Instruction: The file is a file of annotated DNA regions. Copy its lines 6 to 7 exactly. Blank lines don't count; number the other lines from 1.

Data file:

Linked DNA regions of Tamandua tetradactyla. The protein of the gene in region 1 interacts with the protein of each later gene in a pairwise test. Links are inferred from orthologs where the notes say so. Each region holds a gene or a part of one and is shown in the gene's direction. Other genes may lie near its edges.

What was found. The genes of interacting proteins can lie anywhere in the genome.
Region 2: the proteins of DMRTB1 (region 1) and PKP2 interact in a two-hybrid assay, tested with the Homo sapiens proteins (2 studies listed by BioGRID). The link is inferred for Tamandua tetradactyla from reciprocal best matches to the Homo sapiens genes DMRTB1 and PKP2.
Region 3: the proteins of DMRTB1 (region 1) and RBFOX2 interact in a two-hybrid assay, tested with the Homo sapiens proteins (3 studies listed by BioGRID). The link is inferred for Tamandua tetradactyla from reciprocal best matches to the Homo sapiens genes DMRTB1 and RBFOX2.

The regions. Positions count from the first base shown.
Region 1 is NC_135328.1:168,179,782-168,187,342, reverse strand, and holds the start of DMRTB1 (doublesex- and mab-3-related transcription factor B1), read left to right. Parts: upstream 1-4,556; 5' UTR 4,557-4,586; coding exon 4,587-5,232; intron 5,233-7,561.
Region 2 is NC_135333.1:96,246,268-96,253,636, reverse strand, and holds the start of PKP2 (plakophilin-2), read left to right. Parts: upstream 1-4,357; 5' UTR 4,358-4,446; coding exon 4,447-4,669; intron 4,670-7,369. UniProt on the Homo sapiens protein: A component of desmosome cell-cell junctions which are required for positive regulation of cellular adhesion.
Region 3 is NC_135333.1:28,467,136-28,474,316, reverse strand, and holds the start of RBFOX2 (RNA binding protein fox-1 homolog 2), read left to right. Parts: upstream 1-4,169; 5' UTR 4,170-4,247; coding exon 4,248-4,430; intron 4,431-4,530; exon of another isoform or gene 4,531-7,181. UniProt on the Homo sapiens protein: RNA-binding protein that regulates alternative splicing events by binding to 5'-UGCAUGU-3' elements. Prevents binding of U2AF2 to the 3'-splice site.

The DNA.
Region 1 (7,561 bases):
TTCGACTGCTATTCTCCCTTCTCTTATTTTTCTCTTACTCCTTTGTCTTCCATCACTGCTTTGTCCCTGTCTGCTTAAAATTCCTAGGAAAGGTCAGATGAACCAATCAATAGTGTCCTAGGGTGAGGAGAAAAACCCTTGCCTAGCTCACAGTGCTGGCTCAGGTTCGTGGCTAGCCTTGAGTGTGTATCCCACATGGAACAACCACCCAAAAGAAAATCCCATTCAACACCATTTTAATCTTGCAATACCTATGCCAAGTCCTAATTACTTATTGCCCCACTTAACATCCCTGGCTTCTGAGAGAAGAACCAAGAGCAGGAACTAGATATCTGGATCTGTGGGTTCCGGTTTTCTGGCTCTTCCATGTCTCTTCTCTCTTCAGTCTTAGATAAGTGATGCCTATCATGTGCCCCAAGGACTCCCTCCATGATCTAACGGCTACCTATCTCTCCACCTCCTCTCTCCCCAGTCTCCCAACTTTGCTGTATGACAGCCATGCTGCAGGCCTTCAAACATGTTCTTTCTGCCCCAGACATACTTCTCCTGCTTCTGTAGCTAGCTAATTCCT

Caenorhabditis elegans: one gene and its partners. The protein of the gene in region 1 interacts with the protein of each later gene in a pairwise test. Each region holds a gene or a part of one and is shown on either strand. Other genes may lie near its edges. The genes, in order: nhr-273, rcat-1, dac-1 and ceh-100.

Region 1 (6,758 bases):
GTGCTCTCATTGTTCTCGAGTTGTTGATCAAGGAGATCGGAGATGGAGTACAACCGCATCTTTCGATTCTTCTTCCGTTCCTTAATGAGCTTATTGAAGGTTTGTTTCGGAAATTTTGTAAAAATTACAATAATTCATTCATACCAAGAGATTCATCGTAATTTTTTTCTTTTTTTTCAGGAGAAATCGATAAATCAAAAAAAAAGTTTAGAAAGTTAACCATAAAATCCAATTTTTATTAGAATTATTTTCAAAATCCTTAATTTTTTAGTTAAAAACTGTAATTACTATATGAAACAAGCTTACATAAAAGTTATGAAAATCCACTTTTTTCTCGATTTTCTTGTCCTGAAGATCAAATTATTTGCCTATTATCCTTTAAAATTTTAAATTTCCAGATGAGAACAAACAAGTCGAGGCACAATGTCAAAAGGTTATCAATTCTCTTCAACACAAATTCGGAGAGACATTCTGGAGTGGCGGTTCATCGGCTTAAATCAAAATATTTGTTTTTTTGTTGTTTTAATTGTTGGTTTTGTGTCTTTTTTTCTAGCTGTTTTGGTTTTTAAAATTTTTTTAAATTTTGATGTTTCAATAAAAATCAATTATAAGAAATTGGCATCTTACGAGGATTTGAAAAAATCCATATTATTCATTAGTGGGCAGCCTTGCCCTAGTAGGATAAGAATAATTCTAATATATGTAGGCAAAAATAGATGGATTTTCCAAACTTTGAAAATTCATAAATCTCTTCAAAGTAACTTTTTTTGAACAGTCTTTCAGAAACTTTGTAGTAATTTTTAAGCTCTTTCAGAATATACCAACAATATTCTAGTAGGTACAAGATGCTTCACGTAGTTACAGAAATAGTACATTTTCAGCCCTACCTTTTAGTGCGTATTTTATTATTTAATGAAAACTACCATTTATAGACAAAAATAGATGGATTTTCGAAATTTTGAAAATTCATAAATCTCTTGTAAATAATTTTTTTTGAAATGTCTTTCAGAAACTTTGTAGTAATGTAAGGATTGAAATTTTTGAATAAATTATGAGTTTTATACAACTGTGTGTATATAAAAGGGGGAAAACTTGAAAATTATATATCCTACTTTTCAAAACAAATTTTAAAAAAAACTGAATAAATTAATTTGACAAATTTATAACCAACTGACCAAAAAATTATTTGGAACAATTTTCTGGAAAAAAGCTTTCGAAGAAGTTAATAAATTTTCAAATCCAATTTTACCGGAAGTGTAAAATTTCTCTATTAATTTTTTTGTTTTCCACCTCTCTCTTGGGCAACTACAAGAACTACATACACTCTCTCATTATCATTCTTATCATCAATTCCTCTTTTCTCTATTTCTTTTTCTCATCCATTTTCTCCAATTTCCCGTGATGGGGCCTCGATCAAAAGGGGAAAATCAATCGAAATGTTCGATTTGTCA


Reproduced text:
Region 1 is NC_135328.1:168,179,782-168,187,342, reverse strand, and holds the start of DMRTB1 (doublesex- and mab-3-related transcription factor B1), read left to right. Parts: upstream 1-4,556; 5' UTR 4,557-4,586; coding exon 4,587-5,232; intron 5,233-7,561.
Region 2 is NC_135333.1:96,246,268-96,253,636, reverse strand, and holds the start of PKP2 (plakophilin-2), read left to right. Parts: upstream 1-4,357; 5' UTR 4,358-4,446; coding exon 4,447-4,669; intron 4,670-7,369. UniProt on the Homo sapiens protein: A component of desmosome cell-cell junctions which are required for positive regulation of cellular adhesion.